That sparked a slew of questions from analysts. Mr. Papa struggled to clearly explain the problem, suggesting it was because consumers with health care coverage were receiving products before they were approved by plan providers. "We do think it's fixable" and in the interests of both Valeant and Walgreens to do so, he maintained.
The fast-talking Mr. Papa, former CEO of U.S. drug maker Perrigo Co., was an upbeat, peppy presence on his first Valeant earnings call compared with the gruff Mr. Pearson, a Canadian-born former McKinsey consultant and mastermind of the company's strategy. Under Mr. Pearson's watch, Valeant had become the enfant terrible of Big Pharma, unapologetically and single-mindedly acquiring pharmaceutical companies, slashing research and development spending and aggressively raising prices of newly acquired drugs. Its accounting made the company difficult to follow, despite its repeated efforts to provide more disclosure.
Valeant took advantage of an ultralow tax rate inherited from a reverse takeover of Canada's Biovail Corp. in 2010, kicking off an industry consolidation that saw foreign-domiciled pharmaceutical companies pursue higher-taxed U.S. pharma firms.
Mr. Pearson's compensation was heavily weighted toward delivering stockholder returns of 15 per cent annually or more, and he took pride in rapid deal making, often with little due diligence. Valeant's ferocious appetite and soaring stock price made it a favourite of hedge funds, including Bill Ackman's Pershing Square Capital Management, one of Valeant's biggest shareholders and boosters. But it also prompted sharp criticism for its practices and morals, notably from the leaders of U.S. holding company giant Berkshire Hathaway. The company also courted criticism for hostile takeover bids, drug price spikes that raised the ire of U.S. political leaders, and its arrangement with Philidor.
Revelations about Philidor's questionable practices and attacks by short sellers last fall caused Valeant's stock to plummet and sparked an internal investigation and external probes by government authorities in the United States, including the U.S. Securities and Exchange Commission.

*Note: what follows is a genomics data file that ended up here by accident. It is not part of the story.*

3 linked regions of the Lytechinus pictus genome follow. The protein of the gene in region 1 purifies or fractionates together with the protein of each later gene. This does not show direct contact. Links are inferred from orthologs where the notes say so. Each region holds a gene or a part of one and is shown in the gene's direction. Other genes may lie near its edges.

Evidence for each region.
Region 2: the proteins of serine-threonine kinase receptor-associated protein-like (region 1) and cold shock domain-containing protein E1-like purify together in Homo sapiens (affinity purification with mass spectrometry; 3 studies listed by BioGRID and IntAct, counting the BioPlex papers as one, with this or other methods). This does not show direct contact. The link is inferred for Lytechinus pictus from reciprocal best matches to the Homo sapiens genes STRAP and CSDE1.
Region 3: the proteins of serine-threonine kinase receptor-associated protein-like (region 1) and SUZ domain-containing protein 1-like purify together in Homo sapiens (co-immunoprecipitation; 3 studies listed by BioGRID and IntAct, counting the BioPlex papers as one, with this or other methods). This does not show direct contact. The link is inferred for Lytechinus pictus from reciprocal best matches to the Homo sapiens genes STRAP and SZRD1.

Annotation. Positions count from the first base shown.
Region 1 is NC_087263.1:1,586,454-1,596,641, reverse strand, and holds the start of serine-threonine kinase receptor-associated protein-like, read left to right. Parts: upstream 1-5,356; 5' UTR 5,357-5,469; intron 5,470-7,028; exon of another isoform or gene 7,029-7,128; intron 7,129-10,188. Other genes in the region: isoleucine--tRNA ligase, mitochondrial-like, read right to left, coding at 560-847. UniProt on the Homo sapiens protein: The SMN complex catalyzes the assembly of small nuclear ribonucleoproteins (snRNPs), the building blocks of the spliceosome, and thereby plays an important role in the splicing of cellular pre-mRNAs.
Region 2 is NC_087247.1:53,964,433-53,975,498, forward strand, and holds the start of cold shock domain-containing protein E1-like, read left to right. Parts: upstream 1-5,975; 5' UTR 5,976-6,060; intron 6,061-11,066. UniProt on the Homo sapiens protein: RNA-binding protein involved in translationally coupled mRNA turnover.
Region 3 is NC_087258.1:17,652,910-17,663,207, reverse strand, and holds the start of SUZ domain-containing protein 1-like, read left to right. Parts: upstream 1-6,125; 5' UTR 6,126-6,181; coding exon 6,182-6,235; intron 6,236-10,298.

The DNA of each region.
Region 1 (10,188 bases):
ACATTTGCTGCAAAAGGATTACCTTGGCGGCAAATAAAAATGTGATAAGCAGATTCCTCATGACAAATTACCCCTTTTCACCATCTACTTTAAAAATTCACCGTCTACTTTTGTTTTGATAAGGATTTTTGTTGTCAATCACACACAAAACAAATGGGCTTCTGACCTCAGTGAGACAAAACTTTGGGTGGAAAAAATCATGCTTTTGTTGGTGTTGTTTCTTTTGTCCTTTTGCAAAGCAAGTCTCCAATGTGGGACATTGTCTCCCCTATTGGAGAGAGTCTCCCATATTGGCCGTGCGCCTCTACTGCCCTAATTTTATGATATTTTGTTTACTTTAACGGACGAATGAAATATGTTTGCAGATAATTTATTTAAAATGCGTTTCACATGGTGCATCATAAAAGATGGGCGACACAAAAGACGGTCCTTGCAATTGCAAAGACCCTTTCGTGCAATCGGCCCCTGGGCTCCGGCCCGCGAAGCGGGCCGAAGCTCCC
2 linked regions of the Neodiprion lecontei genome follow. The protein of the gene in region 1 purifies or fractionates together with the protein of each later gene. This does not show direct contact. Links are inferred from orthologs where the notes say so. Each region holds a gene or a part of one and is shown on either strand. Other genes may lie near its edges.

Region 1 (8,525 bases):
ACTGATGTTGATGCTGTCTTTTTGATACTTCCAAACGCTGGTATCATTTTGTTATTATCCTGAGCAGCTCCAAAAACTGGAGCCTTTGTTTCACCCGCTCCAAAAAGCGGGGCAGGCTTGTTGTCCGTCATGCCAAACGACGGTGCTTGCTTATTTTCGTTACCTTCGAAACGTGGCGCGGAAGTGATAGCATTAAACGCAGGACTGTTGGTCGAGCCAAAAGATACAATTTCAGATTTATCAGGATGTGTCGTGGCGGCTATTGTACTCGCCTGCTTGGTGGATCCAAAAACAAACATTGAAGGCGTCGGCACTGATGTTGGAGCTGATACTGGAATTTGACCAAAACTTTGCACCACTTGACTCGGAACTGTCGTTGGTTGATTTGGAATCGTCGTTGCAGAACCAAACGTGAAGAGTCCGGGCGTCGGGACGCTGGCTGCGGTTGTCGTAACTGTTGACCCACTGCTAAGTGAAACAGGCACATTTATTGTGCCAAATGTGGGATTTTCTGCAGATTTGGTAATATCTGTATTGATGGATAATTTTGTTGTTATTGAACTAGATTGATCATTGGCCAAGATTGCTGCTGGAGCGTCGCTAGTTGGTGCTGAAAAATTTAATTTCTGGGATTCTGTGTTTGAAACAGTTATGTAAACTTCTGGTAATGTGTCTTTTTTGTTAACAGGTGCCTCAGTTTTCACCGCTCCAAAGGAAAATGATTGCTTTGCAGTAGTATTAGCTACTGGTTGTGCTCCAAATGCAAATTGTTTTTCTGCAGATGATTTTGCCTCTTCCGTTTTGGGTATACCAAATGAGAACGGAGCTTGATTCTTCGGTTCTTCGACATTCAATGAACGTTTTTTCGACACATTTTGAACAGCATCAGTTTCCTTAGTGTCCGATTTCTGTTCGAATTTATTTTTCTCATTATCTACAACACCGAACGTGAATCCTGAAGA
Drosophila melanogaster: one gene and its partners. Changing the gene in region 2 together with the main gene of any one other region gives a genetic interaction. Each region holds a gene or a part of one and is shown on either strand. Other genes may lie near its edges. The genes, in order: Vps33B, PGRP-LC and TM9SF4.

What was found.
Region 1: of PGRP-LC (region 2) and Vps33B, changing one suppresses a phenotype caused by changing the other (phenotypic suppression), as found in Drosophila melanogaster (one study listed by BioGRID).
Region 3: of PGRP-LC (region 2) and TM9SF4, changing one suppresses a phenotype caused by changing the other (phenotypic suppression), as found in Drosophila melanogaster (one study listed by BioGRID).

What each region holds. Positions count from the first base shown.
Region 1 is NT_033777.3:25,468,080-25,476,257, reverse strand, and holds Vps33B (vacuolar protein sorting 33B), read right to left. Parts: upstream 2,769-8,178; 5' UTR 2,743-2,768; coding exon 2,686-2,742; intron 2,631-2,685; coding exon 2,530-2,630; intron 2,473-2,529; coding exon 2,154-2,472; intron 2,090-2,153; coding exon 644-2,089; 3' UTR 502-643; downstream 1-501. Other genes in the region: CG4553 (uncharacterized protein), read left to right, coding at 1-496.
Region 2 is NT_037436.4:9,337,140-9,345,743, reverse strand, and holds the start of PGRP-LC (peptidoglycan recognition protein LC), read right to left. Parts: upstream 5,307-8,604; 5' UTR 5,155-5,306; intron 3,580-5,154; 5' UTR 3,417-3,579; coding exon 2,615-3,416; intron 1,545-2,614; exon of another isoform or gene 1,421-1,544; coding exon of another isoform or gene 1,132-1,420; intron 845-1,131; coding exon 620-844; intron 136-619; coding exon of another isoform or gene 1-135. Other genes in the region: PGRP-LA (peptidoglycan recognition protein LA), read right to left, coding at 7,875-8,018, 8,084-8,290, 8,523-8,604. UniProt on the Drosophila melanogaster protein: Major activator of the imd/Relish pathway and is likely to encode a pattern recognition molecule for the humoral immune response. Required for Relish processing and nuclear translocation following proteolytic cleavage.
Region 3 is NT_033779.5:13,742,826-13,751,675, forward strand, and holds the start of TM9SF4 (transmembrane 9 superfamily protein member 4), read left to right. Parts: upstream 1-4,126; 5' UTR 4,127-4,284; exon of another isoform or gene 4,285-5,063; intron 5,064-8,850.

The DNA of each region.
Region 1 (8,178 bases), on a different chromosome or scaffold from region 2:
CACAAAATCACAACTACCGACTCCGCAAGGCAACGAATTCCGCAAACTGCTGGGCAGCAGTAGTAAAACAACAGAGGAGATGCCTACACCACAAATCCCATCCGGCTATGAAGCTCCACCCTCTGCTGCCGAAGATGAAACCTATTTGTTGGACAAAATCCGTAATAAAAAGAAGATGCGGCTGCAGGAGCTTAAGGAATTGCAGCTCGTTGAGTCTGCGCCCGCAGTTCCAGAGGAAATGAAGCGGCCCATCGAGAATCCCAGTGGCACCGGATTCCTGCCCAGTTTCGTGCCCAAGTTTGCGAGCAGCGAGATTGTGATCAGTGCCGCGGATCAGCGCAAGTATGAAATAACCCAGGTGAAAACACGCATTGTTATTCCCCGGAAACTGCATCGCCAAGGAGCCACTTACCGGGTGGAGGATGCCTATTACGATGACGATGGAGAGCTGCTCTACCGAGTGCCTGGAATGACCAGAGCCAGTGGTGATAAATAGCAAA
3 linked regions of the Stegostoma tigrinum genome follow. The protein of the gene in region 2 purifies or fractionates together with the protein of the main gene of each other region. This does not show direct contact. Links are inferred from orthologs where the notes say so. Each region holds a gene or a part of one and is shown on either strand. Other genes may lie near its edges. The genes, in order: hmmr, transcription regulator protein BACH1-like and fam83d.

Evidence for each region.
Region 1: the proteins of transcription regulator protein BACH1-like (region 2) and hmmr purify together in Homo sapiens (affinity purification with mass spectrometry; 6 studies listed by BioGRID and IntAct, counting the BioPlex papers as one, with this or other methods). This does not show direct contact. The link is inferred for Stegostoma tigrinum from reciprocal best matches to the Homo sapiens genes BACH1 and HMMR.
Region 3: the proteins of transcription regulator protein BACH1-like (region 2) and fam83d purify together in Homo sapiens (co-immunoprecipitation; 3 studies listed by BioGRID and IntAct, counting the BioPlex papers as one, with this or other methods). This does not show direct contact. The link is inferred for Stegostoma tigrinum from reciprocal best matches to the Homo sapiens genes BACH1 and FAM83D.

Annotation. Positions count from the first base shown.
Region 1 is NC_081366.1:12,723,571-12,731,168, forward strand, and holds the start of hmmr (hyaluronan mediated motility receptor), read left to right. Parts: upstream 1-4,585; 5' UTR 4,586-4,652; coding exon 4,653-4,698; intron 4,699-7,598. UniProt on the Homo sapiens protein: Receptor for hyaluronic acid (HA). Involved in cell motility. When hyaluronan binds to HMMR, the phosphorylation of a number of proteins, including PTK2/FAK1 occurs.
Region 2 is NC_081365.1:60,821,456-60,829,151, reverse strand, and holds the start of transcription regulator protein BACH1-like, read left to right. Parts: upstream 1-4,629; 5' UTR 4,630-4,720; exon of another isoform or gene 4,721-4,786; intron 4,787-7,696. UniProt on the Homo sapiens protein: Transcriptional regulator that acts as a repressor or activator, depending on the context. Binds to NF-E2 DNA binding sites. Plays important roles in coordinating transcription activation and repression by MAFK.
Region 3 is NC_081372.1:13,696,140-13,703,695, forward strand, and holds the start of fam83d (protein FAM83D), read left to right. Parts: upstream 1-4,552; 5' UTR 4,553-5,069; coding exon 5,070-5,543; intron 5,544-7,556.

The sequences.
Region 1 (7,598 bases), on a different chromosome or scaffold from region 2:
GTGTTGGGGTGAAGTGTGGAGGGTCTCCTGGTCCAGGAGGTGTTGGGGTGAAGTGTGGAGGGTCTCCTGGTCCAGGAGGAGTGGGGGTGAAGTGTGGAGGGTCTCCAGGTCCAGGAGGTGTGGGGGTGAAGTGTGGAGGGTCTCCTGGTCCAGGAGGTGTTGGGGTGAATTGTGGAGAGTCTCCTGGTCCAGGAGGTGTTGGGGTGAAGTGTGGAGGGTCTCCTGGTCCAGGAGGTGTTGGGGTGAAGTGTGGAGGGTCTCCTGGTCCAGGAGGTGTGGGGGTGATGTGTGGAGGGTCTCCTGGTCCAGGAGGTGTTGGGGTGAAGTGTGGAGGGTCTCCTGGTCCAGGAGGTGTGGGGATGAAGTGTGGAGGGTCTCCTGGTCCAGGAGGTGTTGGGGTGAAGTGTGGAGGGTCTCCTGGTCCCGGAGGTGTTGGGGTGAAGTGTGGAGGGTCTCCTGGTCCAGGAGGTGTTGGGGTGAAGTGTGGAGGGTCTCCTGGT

Engulfed by restatements, regulatory probes, price rollbacks and an attempted overhaul of its business, the company delayed the release of its first-quarter earnings and barely filed its annual report on time, prompting some lenders to declare the company in default of its obligations.
Finally, directors and investors who had backed Mr. Pearson and former chief financial officer Howard Schiller turned on them after Mr. Pearson returned from a bout of severe pneumonia. In March, they accused Mr. Schiller of "improper conduct" while he was CFO and ousted Mr. Pearson. Most of the company's directors last year are being replaced at the upcoming annual meeting.
Also Tuesday, Ruane Cunniff & Goldfarb Inc., previously Valeant's largest shareholder, revealed in a filing with the U.S. Securities and Exchange Commission that it had cut its stake in the company by nearly half, to 16.1 million shares from 30.3 million at the end of March. Ruane came under heavy fire for its Sequoia Fund's outsized bet on Valeant, which led to the retirement of CEO and Sequoia co-manager Robert Goldfarb earlier this year.
With files from freelance reporter David Milstead